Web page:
Hopkins clinic where Levy worked had limited state oversight
(Handout photo)

Dr. Nikita Levy and the Johns Hopkins clinic where he worked have no records of complaints against them, according to state health officials. But just who is responsible for oversight of the East Baltimore Medical Center where he is alleged to have secretly recorded his patients?

Two state health regulatory bodies have the authority to investigate complaints that might have been received about Levy or the center, health officials said. But neither has broad authority over clinics like the East Baltimore center.


Allegations came to light Monday that Levy had secretly captured videos and photographs of patients, some with a camera hidden in the top of a pen. As an investigation into the activities was in the early stages, Levy was found dead of an apparent suicide.

Lawyers have quickly moved to file cases against Levy and Hopkins, searching for any sign of negligence from hospital officials.

The Maryland Board of Physicians licensed Levy to practice in the state in 1988, the same year he started working for Hopkins. The board's online records show no complaints, disciplinary actions or investigations into Levy over that time.

Such information would only be made public if it had resulted in charges or action taken against a doctor, said Christine Farrelly, the board's deputy director.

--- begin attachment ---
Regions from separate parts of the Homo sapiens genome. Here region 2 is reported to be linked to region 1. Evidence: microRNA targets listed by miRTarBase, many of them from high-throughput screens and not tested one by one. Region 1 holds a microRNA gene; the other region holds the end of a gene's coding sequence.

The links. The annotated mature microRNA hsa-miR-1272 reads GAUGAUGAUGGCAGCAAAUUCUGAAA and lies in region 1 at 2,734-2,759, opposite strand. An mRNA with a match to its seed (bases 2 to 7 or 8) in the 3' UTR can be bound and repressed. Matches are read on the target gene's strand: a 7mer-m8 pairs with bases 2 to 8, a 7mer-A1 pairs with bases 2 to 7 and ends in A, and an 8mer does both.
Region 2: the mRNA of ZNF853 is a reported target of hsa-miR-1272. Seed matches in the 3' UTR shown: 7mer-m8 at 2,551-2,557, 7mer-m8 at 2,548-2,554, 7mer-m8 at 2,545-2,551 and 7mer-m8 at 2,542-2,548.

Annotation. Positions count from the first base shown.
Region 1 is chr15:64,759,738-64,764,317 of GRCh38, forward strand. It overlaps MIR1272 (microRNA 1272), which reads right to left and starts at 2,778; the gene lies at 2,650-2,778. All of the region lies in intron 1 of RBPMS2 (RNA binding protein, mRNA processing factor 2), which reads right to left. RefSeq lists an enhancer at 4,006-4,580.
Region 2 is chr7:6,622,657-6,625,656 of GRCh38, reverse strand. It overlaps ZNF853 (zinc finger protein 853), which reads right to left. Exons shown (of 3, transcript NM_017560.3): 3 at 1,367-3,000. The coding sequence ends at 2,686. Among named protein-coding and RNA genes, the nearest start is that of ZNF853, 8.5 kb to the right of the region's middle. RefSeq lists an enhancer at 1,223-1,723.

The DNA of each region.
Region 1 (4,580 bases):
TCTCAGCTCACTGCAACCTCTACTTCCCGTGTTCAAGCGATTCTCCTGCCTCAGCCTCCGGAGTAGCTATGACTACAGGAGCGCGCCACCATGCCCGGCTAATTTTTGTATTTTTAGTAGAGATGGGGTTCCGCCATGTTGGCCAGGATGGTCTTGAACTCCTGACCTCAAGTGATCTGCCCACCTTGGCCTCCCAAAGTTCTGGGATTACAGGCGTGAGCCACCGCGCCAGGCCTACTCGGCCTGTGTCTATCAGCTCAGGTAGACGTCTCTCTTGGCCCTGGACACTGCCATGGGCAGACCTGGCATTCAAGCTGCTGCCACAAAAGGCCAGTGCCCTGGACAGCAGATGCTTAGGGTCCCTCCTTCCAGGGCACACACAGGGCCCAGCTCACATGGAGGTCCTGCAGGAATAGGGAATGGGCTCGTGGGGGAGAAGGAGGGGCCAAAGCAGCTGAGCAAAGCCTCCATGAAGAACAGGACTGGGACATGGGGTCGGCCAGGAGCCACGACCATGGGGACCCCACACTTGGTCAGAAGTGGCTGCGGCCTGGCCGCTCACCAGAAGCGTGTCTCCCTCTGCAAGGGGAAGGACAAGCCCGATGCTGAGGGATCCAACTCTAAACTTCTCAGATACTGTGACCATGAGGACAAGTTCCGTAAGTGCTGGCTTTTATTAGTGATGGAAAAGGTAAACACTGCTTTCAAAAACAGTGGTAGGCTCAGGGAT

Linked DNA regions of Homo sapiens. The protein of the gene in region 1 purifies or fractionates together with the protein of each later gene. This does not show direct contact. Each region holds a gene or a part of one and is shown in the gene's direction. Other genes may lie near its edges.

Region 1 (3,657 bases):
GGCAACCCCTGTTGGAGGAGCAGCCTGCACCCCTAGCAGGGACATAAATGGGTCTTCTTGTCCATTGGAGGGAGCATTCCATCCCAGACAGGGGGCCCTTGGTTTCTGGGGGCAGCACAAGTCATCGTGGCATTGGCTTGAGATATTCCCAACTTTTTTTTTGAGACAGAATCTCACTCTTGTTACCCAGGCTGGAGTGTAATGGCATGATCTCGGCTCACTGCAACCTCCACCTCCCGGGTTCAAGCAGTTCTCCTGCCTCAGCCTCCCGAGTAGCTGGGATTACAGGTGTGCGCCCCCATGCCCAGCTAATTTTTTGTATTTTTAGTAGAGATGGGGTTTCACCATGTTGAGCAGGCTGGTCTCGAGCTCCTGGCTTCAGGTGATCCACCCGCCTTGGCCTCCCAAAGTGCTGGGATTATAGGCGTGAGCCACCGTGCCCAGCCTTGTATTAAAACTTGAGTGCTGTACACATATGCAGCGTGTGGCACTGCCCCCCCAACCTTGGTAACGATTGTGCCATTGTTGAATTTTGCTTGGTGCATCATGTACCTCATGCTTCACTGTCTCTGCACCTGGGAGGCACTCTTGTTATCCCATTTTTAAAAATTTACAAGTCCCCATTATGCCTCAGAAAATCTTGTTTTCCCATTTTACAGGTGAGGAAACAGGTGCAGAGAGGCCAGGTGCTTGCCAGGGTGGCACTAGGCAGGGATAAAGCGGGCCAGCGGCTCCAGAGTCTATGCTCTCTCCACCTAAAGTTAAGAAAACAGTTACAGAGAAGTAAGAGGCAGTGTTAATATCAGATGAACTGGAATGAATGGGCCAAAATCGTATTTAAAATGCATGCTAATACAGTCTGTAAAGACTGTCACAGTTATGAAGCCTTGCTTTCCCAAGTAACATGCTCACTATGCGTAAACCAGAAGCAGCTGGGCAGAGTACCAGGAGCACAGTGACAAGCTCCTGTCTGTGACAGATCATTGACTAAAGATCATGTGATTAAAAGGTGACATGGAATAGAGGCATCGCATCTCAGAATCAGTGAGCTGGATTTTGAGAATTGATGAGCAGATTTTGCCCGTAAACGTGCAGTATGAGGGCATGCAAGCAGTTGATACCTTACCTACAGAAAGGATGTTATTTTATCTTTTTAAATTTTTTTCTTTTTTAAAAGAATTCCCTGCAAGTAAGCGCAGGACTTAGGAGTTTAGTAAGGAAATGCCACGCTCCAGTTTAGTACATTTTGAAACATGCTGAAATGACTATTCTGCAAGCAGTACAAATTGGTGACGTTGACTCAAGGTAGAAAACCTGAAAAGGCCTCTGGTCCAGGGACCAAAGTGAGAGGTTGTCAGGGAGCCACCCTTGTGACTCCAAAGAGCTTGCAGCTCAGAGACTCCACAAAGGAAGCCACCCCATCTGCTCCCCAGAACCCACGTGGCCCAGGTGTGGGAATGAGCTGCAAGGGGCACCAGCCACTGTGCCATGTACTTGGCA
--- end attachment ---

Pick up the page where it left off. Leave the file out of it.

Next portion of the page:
The state Office of Health Care Quality, meanwhile, licenses about 13,000 hospitals and other medical facilities around Maryland, ensuring that quality of care does not suffer. But clinics like the East Baltimore center are not among those that the body licenses, said Dori Henry, spokeswoman for the state health department.

The office on Thursday launched an inquiry to oversee the internal investigation pledged by Johns Hopkins trustees.

In other high-profile cases, such as Monarch Med Spa in Timonium, the office has launched investigations despite the lack of licensing authority, Henry said. Health officials shut down the cosmetic surgery center in September after it was revealed a patient died of a rare infection following liposuction surgery.

But no such investigation is or has ever been conducted at the East Baltimore clinic, officials said.

Johns Hopkins Community Physicians, the practice within which Levy worked, falls under the same regulations as any other community physician practice, said Kim Hoppe, a Hopkins spokeswoman. They are required to adhere to federal and state health regulations and all health care providers are credentialed according to National Committee for Quality Assurance standards, she said.

In a statement released Monday, Hopkins officials apologized to Levy's patients and called any invasion of patient privacy "intolerable."